Losing a loved one is hard enough but the coronavirus restrictions make it difficult for Central Coast family and friends to come together to mourn.
Rodney Cegelski, the founder of SLO Brew Rock in San Luis Obispo, recently lost his father, Jim.
"He was just absolutely fearless, loved everything about life and living it out with moxie and gusto," Cegelski said.
In a lasting ode to his father, Cegelski is pouring one out in a different way.
"We make our own Rod and Hammer whiskey and we're making him his own bourbon," Cegelski said. "We're gonna call it Big Jim's Manhattan. "
With his wife by his side, Jim Cegelski died at home on March 24.
Almost one month after his death, there's been no funeral and no memorial to honor Jim Cegelski's life.
"It's a terrible process to go through in the first place but this has just made it so much more difficult," Rodney Cegelski said.
Limitations on gatherings, prompted by COVID-19, mean the way grieving families say goodbye is also restricted.
"It's for the people behind that need to say goodbye," Kirk Reis, the owner of Reis Family Mortuary, said. "Maybe tell a story about something the person did for them that the family would never know if there's no funeral."
The Reis Family Mortuary has not received anyone who died from coronavirus, but they have worked with about eight families this month since the restrictions took effect.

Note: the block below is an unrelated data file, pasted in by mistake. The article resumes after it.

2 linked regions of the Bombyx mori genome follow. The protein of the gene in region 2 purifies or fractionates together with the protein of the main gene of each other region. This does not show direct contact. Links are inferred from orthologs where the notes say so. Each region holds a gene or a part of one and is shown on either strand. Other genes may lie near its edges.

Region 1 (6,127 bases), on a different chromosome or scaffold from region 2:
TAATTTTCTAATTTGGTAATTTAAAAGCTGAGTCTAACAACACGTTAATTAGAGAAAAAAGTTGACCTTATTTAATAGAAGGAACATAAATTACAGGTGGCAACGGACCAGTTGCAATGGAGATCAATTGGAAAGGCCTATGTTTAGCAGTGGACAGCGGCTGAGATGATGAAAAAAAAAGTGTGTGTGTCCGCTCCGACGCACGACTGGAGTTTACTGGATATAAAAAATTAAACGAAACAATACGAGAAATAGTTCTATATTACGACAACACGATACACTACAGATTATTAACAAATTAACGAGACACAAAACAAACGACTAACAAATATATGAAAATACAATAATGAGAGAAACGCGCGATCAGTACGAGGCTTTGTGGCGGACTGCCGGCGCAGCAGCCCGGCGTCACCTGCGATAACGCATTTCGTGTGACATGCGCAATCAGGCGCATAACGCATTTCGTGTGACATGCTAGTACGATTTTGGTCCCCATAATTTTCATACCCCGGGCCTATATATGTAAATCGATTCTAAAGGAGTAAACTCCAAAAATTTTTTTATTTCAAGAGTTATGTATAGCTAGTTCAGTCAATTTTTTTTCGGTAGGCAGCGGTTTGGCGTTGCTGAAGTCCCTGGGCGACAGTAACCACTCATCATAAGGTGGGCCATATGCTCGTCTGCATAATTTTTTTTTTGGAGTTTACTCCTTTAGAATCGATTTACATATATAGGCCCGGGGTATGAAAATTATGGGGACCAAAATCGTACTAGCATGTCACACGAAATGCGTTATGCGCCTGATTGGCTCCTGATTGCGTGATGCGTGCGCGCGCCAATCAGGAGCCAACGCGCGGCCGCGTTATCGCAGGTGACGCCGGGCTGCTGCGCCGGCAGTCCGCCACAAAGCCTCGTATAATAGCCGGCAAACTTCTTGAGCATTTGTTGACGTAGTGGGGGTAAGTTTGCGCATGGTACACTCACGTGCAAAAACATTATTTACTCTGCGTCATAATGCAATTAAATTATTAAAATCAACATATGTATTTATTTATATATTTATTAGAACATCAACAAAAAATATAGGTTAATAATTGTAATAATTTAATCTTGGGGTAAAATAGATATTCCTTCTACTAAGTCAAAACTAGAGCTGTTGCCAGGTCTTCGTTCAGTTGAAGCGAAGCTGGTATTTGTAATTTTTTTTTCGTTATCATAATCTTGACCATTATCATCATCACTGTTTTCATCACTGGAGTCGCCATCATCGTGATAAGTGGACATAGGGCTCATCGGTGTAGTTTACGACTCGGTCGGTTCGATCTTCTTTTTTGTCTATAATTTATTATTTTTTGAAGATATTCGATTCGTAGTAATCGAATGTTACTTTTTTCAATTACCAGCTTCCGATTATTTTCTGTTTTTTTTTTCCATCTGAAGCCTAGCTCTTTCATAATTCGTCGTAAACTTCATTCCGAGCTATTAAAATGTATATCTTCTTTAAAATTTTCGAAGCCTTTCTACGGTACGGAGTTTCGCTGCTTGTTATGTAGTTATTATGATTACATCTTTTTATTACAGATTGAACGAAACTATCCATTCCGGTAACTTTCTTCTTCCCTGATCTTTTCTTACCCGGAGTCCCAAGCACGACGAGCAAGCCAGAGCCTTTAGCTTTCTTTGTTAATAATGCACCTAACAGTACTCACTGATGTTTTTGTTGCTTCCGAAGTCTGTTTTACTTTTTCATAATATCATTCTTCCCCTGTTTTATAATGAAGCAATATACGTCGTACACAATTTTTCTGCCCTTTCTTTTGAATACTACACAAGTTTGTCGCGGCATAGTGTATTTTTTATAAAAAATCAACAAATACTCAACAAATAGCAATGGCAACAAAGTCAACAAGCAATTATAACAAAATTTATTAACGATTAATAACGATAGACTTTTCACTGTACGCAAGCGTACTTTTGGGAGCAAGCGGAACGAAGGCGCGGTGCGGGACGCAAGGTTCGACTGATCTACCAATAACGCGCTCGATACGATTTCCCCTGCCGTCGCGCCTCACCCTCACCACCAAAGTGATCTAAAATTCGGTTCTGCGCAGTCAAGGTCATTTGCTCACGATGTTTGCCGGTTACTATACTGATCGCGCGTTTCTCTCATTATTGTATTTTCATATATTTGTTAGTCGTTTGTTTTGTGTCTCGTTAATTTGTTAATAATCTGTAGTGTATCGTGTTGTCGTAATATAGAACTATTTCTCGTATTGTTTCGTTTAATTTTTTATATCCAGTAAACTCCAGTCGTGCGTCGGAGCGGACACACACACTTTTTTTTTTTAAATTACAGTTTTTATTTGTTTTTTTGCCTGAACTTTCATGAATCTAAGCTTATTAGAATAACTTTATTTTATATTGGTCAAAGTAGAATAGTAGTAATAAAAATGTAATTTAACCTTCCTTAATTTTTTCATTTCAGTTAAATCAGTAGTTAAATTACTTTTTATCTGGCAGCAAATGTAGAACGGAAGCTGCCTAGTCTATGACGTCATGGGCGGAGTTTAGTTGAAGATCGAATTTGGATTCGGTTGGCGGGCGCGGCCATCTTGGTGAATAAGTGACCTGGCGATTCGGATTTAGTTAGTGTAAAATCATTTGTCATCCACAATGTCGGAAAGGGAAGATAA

"We haven't been able to do funerals," Reis said. "Most cemeteries are only allowing 10 people if they allow them at all."
Many cemeteries are prohibiting funerals at this time, though some, like SLO Cemetery on Higuera, are allowing gatherings of less than 10 people.
The owner of SLO Cemetery said Friday that any violation of the gathering limitations would put an end to funerals.
The Reis funeral chapel, where wakes are traditionally held, now sits empty. Instead, Reis speaks to families by phone and schedules intakes online.
"Unfortunately, a lot of families don't want to do funerals with just 10 people so they're hoping this goes away real quick and they can plan a funeral for someone," Reis said.
Some say time heals all wounds but for the families that cannot give a lost loved one a proper goodbye, waiting is the hardest part.
Due to the restrictions on gatherings, the Cegelski family had Jim's remains cremated and is planning to honor him as a family in September, so long as restrictions on gatherings are lifted.